Panel Paper: Counterinsurgency and Internal Strife Negligence: Case Study of failed Counterinsurgency in Kashmir-India

Friday, April 7, 2017 : 11:05 AM
Founders Hall Room 475 (George Mason University Schar School of Policy)

*Names in bold indicate Presenter

Naila Rafique, American University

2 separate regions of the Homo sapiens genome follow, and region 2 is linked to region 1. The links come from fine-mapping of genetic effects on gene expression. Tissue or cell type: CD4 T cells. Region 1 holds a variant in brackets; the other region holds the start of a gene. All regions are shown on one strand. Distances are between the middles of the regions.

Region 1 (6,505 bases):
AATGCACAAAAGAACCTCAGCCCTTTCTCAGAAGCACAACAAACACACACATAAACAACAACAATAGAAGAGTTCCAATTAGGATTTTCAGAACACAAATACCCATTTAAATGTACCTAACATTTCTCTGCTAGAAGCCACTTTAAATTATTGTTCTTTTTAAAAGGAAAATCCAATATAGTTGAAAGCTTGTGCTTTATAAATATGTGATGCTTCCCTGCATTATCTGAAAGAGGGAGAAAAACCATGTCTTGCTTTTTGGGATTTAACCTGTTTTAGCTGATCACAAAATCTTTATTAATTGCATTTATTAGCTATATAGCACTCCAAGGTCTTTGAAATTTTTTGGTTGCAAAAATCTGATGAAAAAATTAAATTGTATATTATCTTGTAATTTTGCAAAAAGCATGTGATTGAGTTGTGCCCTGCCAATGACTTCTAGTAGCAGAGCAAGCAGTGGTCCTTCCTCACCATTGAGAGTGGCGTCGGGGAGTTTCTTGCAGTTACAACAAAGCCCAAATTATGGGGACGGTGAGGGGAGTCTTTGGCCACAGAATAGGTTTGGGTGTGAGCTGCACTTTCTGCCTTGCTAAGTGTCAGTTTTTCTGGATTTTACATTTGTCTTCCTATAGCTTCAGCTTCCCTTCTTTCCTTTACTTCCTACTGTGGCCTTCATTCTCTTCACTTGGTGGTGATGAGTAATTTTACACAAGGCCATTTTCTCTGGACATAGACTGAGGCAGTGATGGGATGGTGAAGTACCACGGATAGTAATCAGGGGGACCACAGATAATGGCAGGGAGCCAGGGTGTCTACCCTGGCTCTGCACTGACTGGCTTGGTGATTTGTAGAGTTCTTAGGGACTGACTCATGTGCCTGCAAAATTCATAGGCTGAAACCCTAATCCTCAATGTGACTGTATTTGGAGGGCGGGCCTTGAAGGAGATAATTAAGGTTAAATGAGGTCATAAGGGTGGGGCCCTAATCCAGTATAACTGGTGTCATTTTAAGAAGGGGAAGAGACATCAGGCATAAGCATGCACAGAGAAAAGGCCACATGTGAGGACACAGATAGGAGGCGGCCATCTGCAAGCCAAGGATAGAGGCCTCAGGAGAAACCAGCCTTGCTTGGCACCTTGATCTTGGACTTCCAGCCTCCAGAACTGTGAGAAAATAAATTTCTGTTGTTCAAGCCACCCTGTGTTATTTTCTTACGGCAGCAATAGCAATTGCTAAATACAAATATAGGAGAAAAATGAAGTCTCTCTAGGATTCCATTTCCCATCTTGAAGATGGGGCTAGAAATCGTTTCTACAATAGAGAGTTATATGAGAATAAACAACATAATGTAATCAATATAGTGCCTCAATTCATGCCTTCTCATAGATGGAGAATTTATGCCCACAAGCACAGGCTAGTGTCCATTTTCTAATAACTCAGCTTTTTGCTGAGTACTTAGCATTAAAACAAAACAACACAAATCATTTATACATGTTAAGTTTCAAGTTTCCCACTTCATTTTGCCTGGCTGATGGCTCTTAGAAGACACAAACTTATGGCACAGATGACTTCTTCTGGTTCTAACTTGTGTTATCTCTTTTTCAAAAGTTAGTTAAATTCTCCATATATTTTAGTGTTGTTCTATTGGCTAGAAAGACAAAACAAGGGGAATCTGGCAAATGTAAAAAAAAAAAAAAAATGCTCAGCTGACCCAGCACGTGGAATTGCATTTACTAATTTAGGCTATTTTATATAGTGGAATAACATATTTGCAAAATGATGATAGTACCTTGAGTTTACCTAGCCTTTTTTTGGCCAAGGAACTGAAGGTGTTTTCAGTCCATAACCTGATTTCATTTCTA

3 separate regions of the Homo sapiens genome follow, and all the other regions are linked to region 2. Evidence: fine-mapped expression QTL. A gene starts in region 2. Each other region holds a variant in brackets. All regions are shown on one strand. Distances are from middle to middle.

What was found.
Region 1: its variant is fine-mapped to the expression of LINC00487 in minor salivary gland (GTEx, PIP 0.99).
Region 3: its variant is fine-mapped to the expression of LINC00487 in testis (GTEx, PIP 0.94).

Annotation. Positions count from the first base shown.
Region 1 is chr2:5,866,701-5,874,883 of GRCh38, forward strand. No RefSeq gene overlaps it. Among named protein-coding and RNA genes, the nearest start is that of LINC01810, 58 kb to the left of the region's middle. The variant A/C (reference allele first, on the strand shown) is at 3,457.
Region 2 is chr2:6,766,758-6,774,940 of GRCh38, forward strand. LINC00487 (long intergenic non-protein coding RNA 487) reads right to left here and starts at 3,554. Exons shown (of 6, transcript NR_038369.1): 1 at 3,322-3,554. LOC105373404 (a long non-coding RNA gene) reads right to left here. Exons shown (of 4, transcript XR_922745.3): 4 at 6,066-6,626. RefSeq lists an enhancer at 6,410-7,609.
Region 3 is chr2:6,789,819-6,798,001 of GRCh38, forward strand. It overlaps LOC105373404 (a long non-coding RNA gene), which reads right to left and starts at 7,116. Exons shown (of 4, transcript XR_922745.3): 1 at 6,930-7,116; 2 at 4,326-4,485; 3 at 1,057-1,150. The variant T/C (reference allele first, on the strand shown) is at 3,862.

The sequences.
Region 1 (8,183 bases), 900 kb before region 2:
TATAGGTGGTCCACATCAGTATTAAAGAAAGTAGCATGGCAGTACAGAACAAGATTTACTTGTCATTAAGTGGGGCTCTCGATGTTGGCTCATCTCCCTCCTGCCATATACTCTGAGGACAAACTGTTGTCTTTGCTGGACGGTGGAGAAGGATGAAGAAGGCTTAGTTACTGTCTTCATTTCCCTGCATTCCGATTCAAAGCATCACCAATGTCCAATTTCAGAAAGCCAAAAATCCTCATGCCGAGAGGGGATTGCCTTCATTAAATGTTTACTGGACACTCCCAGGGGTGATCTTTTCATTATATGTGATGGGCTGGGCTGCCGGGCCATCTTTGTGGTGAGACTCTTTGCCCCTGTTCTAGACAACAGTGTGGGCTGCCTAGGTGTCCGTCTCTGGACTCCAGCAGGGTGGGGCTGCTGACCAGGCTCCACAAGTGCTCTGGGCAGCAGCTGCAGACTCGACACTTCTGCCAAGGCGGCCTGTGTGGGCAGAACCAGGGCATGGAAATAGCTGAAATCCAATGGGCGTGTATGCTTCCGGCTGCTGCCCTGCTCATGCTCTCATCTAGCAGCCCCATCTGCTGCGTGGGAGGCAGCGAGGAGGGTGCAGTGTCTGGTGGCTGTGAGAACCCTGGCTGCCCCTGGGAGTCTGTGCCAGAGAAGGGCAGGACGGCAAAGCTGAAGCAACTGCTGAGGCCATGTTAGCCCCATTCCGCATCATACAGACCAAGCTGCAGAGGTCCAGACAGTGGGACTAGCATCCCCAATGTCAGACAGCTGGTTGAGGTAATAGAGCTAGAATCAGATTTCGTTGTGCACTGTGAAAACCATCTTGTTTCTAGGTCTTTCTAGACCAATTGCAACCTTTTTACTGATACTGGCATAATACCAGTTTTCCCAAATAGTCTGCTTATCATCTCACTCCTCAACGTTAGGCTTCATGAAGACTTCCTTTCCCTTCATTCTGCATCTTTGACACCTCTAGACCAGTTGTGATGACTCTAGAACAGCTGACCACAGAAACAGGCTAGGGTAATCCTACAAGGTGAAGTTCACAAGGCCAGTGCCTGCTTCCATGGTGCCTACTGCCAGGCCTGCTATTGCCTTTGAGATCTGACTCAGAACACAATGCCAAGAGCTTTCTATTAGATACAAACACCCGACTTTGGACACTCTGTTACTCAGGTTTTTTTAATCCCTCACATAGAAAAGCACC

Internal strife over real estate has led to different levels of violence and perpetual conflict caused by armed groups and radically charged terrorist organizations that in turn has led to the advent of a series of counterinsurgencies and in most cases, failed counterinsurgencies. With countless efforts of weak and short-lived counterinsurgency is most prevalent in the case of Kashmir-India. In order to probe the counterinsurgent tactics that in this case has generally failed, this paper draws from literature and successful tactics for a way forward. The purpose of this paper is to examine the underlying politics in Kashmir with armed violence and its involvement in politics and counterinsurgency used during times. Overall, the question is: Is there an increase in violence when the Indian government employed primarily heavy-handed tactics in counterinsurgency compared to times where there were political negotiations and compromises? The time period of concern will be 1997-1998 where they had a list of insurgencies including 1997 Sangrampora massacre, Wandhama Massacre, 1998 Prankote massacre, and 1998 Champanari massacre. This lead to Operation Sadbhavana (Operation Goodwill) which was launched by the Northern Command of the Indian Army in 1998. This was a unique initiative with the Indian army concerned with the conduct of intense Counter Terrorism operations was also actively assisting civil administration to bring back normalcy through political negotiation. This will be compared to current day Kashmir, post the death of prominent Kashmiri militant, Burhan Wani which has led to turmoil and increased insurgencies throughout Kashmir and in this case the Indian government has employed primarily heavy-handed tactics. This paper will draw parallels between the variation in violence and politics over time in Kashmir to the case of Northern Ireland. Finally, I will validate implications for effective counterinsurgency tactics (hardline counter-insurgency approach and less repressive counterinsurgency) and assess the future of the use of violence in politics in Jammu Kashmir.